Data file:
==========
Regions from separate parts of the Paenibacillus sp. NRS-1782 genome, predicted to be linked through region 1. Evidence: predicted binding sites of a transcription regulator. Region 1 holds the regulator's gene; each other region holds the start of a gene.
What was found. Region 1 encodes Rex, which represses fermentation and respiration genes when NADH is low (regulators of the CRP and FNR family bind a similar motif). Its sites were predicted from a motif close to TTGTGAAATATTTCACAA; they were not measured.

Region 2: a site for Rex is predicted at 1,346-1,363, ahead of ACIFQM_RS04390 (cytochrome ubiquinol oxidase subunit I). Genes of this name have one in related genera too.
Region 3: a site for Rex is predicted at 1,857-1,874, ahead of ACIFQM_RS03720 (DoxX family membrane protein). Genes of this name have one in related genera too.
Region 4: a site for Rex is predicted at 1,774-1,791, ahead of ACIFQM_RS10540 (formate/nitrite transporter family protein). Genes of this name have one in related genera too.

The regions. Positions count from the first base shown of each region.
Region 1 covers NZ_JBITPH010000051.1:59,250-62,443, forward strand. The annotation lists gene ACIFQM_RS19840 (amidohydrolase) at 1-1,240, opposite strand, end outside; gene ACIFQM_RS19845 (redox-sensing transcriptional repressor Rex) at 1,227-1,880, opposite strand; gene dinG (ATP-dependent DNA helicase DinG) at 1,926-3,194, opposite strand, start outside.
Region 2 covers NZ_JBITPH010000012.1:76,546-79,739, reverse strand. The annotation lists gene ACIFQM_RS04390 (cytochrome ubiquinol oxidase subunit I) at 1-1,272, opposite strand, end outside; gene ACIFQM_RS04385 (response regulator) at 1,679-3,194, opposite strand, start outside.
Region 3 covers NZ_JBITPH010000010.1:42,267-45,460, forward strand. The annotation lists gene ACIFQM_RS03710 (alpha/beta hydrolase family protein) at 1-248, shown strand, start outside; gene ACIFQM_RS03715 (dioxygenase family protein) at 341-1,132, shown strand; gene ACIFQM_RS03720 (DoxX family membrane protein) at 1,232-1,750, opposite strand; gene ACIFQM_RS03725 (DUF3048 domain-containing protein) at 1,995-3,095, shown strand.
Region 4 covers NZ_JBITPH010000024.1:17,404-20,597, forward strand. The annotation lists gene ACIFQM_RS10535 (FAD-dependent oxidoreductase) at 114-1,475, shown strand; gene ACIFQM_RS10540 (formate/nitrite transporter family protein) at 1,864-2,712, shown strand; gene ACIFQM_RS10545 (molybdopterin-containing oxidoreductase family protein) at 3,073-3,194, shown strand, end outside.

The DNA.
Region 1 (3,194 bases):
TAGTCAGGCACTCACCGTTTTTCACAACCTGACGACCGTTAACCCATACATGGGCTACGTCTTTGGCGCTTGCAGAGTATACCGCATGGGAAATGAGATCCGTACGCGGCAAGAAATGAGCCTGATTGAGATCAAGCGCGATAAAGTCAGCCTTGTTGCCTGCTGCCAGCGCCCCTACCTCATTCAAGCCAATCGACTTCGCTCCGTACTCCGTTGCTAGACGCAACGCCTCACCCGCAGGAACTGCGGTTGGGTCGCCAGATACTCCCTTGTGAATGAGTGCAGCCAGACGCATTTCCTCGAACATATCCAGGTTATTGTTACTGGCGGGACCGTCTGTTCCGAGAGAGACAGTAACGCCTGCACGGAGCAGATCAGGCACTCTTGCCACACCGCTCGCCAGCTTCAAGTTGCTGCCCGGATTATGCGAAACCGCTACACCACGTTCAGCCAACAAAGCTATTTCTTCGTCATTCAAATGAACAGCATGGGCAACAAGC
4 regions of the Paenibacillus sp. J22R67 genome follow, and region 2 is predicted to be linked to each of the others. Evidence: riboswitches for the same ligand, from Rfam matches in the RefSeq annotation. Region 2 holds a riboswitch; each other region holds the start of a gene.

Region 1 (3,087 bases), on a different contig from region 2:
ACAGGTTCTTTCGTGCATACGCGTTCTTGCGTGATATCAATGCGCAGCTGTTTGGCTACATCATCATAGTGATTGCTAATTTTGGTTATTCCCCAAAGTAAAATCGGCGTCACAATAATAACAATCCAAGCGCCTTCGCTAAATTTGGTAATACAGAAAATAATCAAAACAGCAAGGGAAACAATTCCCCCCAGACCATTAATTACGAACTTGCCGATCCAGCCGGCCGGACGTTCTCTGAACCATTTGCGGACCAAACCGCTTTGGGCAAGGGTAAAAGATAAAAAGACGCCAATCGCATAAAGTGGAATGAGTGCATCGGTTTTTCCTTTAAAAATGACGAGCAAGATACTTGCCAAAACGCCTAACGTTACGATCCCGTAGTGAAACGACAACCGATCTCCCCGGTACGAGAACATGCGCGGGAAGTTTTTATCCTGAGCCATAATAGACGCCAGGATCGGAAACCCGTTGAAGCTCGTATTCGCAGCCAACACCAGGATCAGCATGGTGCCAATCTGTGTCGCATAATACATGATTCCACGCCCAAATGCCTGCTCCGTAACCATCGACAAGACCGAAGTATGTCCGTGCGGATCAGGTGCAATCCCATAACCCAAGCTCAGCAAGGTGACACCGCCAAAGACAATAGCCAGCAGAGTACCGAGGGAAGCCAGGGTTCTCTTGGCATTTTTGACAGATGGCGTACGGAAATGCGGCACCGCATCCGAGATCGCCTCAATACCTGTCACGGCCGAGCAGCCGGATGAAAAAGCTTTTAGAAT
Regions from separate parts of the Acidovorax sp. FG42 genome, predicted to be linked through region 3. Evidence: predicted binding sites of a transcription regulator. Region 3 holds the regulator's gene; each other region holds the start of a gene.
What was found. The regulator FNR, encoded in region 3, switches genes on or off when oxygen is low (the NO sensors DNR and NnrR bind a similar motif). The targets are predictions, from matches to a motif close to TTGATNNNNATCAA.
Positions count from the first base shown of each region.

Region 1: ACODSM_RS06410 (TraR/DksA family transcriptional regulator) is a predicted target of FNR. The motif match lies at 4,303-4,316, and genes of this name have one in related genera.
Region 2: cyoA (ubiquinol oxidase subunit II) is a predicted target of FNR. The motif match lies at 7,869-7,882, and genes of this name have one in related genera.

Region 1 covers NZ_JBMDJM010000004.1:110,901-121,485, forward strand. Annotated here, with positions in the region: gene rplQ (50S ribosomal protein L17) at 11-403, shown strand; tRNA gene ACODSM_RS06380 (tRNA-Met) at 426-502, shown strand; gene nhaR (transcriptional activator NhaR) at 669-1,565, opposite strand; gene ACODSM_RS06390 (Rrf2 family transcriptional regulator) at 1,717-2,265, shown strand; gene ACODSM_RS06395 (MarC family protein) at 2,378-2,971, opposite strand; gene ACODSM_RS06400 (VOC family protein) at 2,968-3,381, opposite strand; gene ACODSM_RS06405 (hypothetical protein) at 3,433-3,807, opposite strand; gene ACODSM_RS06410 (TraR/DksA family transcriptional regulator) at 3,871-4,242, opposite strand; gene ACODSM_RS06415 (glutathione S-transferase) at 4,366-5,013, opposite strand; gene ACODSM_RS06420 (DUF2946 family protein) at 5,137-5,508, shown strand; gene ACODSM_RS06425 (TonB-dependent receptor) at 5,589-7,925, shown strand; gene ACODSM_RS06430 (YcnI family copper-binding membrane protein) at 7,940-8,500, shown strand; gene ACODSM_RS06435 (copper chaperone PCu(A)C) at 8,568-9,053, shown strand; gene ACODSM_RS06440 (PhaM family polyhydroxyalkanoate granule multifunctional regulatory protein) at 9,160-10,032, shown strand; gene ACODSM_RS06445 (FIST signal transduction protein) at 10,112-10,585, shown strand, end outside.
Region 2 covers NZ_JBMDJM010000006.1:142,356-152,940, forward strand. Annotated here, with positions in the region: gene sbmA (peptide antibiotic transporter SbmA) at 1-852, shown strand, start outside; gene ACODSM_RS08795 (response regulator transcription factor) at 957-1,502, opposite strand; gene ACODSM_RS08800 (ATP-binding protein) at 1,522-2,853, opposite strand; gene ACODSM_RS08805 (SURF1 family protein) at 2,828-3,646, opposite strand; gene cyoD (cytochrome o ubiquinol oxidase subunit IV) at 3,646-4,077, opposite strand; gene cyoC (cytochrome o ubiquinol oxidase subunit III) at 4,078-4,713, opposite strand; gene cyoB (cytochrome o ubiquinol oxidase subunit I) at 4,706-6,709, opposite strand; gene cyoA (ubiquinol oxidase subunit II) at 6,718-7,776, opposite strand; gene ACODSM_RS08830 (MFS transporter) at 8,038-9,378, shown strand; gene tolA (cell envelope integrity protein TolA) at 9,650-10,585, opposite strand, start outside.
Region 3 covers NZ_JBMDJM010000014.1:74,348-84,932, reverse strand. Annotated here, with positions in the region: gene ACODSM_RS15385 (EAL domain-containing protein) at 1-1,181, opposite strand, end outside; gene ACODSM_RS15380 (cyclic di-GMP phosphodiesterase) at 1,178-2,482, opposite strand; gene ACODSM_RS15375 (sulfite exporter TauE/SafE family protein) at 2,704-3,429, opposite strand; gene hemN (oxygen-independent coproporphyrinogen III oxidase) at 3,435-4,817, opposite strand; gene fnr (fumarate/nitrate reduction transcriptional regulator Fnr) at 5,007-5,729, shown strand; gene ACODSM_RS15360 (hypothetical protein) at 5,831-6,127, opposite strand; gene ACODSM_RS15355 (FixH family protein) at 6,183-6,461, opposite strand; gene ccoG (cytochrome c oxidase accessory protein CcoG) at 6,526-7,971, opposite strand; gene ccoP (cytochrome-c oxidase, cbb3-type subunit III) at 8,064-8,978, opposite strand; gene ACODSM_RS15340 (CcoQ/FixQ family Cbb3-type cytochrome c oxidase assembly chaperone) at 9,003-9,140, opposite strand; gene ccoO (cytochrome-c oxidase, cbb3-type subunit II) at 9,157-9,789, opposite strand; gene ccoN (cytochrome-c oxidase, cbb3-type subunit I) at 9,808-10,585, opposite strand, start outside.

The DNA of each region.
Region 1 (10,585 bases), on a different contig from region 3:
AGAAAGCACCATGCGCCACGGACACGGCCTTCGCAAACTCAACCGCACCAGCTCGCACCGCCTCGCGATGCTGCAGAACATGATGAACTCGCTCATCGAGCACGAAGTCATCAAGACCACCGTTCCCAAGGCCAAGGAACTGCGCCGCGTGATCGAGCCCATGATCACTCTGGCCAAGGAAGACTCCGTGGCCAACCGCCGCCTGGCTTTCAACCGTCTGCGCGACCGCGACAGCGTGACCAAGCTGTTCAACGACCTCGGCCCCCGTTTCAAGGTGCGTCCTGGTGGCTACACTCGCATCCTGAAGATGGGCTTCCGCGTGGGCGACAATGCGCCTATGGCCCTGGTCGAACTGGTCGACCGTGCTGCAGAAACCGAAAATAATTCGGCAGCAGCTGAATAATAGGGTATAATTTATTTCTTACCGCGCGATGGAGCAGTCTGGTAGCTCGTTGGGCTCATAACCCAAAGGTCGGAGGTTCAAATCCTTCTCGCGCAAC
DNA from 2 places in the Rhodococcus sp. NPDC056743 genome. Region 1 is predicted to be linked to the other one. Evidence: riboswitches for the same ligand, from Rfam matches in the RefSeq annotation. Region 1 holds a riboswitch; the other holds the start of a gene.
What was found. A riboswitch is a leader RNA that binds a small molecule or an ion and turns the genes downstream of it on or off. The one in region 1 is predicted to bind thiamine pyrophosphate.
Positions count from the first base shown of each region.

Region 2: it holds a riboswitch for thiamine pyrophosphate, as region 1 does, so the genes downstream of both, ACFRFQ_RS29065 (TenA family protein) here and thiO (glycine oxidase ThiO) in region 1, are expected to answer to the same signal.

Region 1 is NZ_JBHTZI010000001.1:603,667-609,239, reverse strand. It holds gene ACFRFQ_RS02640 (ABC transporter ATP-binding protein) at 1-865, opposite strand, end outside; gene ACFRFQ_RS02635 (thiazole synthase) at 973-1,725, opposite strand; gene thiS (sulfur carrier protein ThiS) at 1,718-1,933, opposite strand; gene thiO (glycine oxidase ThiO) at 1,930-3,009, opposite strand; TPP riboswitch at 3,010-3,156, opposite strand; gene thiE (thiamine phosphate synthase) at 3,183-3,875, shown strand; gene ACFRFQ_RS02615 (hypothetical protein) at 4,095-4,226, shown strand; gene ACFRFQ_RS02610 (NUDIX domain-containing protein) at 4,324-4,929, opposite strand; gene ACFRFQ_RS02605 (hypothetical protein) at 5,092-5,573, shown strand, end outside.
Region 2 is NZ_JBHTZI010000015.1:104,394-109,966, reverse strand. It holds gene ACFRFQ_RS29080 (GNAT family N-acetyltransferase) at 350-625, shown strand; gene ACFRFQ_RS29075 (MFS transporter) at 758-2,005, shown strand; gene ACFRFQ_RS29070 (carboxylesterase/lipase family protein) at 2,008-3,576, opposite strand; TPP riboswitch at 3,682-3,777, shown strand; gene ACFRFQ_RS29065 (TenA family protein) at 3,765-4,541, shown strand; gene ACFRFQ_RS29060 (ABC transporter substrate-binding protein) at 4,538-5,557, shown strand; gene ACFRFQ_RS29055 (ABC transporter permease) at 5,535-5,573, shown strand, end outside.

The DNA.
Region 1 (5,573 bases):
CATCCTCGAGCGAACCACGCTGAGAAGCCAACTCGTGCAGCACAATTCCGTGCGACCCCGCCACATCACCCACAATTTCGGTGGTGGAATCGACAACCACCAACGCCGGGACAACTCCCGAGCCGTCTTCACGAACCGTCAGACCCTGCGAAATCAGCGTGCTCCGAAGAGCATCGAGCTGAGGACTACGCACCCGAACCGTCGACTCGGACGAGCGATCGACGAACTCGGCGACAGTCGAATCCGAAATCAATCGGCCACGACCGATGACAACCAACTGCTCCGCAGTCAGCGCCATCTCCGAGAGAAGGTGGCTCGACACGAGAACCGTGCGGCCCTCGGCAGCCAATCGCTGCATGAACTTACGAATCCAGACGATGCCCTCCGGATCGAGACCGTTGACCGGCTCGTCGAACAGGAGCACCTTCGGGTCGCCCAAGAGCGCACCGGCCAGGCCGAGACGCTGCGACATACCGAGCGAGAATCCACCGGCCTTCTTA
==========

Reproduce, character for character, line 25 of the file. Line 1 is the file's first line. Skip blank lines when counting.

The DNA of each region.